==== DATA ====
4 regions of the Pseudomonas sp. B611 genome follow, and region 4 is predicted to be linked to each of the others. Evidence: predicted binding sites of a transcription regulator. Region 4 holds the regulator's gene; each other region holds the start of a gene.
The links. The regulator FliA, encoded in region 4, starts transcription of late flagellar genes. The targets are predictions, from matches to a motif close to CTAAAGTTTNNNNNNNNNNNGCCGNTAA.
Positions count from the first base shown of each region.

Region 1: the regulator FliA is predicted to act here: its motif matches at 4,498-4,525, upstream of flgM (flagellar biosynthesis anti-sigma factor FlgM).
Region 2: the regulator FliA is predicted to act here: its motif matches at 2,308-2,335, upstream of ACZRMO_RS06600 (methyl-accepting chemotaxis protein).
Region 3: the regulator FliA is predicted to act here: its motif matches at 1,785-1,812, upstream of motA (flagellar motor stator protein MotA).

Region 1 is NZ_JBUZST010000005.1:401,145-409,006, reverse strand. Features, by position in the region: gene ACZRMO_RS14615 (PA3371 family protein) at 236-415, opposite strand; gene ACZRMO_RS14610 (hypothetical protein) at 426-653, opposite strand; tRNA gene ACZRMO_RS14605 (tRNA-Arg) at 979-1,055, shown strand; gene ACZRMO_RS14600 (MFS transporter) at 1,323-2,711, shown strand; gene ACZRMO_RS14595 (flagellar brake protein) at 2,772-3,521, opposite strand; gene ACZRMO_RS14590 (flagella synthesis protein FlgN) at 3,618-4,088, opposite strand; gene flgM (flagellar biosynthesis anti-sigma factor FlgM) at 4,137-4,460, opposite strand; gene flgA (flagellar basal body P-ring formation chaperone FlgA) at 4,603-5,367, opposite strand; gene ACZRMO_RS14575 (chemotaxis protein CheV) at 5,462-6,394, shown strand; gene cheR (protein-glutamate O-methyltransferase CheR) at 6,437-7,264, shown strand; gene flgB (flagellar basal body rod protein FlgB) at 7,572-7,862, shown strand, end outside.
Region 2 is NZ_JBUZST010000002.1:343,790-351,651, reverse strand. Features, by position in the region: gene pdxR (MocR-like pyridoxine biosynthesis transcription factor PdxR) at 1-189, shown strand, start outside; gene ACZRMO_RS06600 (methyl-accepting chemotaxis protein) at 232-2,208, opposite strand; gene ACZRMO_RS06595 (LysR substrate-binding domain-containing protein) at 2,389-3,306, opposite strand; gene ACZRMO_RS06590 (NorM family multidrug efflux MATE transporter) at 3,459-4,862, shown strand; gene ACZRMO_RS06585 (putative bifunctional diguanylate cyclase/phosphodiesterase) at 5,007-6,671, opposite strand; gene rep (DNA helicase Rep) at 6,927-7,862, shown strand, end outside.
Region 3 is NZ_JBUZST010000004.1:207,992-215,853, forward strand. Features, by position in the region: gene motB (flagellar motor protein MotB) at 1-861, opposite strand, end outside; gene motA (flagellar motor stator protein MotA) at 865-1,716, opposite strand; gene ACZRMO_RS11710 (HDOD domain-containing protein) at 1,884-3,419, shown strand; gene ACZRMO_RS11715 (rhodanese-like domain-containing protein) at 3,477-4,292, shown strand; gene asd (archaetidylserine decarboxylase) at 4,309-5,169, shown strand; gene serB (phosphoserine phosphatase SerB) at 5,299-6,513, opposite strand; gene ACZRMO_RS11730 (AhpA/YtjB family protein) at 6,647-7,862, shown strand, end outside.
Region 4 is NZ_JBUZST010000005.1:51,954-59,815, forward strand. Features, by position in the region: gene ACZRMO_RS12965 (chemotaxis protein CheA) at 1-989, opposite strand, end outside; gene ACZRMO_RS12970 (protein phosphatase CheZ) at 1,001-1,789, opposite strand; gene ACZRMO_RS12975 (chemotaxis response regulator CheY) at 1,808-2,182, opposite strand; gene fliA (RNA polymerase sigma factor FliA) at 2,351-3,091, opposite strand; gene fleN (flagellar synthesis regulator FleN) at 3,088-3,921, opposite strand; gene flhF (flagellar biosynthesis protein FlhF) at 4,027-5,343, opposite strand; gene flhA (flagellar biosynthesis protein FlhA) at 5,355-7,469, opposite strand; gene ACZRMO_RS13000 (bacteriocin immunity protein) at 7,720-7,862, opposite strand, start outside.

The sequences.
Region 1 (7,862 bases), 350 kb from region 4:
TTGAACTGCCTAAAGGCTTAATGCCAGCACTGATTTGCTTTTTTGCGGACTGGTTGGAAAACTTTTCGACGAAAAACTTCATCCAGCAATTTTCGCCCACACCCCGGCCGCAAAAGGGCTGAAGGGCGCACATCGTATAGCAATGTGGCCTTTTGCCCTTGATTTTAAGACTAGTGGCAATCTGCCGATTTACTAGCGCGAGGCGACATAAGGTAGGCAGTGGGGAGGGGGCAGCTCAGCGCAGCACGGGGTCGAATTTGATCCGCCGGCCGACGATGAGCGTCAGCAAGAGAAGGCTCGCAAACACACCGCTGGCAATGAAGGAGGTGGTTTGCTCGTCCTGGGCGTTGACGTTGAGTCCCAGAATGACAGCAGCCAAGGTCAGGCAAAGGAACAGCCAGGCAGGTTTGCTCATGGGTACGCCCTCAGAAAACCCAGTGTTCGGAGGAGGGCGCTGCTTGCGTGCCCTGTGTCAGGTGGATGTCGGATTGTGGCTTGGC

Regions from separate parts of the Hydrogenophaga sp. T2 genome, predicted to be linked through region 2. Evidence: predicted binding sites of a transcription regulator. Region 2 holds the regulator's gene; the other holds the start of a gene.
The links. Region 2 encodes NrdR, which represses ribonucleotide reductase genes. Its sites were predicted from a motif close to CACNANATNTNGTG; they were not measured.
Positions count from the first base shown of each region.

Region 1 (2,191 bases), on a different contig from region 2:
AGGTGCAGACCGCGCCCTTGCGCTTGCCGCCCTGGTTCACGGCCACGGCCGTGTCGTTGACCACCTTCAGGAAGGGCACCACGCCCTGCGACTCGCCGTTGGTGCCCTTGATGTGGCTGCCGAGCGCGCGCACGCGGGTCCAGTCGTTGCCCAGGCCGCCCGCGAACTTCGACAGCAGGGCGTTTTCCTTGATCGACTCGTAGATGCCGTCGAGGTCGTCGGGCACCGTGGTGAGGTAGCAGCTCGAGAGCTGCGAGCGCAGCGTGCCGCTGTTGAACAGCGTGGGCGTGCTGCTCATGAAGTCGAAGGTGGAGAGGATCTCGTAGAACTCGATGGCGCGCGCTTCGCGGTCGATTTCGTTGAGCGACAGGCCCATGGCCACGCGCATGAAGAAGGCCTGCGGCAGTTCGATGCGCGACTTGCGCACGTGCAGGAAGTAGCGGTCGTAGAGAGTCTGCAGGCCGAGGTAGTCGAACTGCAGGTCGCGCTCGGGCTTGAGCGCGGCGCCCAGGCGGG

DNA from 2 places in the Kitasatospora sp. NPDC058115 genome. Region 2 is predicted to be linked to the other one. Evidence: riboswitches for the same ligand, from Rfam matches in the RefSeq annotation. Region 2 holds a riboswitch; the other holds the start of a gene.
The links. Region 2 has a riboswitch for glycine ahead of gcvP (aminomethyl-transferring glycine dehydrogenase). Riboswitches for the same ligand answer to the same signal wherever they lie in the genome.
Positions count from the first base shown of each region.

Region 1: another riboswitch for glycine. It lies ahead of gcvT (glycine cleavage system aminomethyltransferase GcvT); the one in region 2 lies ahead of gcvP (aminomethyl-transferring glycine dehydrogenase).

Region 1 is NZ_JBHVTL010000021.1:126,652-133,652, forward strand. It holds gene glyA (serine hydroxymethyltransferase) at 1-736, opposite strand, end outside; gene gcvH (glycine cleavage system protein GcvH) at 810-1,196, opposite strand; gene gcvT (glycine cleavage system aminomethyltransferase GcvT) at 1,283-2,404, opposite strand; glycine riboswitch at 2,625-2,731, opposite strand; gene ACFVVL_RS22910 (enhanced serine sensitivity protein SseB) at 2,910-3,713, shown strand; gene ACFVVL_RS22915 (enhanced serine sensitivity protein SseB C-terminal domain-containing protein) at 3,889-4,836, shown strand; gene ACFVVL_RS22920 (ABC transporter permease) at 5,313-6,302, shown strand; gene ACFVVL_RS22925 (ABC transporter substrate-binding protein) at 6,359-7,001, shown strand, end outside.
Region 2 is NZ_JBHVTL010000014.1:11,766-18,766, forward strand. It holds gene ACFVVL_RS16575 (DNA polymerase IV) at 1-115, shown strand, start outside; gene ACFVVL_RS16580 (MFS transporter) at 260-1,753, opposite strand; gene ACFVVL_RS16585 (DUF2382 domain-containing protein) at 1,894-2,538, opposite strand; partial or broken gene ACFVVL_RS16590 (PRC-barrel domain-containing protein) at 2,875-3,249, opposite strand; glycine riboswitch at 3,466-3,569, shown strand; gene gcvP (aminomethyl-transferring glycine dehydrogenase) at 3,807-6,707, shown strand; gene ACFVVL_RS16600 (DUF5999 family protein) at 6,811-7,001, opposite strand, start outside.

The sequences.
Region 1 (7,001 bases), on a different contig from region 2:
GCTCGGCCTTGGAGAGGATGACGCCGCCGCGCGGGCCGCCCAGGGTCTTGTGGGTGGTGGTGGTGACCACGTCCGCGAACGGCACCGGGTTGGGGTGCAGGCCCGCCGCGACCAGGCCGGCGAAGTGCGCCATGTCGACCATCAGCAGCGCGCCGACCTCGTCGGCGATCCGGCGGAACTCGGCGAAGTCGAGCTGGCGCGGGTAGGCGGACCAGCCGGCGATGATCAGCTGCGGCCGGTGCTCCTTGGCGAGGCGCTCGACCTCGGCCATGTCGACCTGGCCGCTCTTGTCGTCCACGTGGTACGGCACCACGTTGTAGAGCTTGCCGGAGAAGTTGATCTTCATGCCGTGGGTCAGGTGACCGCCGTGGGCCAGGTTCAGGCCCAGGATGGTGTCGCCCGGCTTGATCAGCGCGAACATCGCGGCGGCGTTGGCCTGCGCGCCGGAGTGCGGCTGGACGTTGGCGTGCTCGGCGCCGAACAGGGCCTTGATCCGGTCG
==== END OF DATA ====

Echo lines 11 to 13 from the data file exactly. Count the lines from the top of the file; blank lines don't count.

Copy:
The sequences.
Region 1 (7,862 bases), 350 kb from region 4:
TTGAACTGCCTAAAGGCTTAATGCCAGCACTGATTTGCTTTTTTGCGGACTGGTTGGAAAACTTTTCGACGAAAAACTTCATCCAGCAATTTTCGCCCACACCCCGGCCGCAAAAGGGCTGAAGGGCGCACATCGTATAGCAATGTGGCCTTTTGCCCTTGATTTTAAGACTAGTGGCAATCTGCCGATTTACTAGCGCGAGGCGACATAAGGTAGGCAGTGGGGAGGGGGCAGCTCAGCGCAGCACGGGGTCGAATTTGATCCGCCGGCCGACGATGAGCGTCAGCAAGAGAAGGCTCGCAAACACACCGCTGGCAATGAAGGAGGTGGTTTGCTCGTCCTGGGCGTTGACGTTGAGTCCCAGAATGACAGCAGCCAAGGTCAGGCAAAGGAACAGCCAGGCAGGTTTGCTCATGGGTACGCCCTCAGAAAACCCAGTGTTCGGAGGAGGGCGCTGCTTGCGTGCCCTGTGTCAGGTGGATGTCGGATTGTGGCTTGGC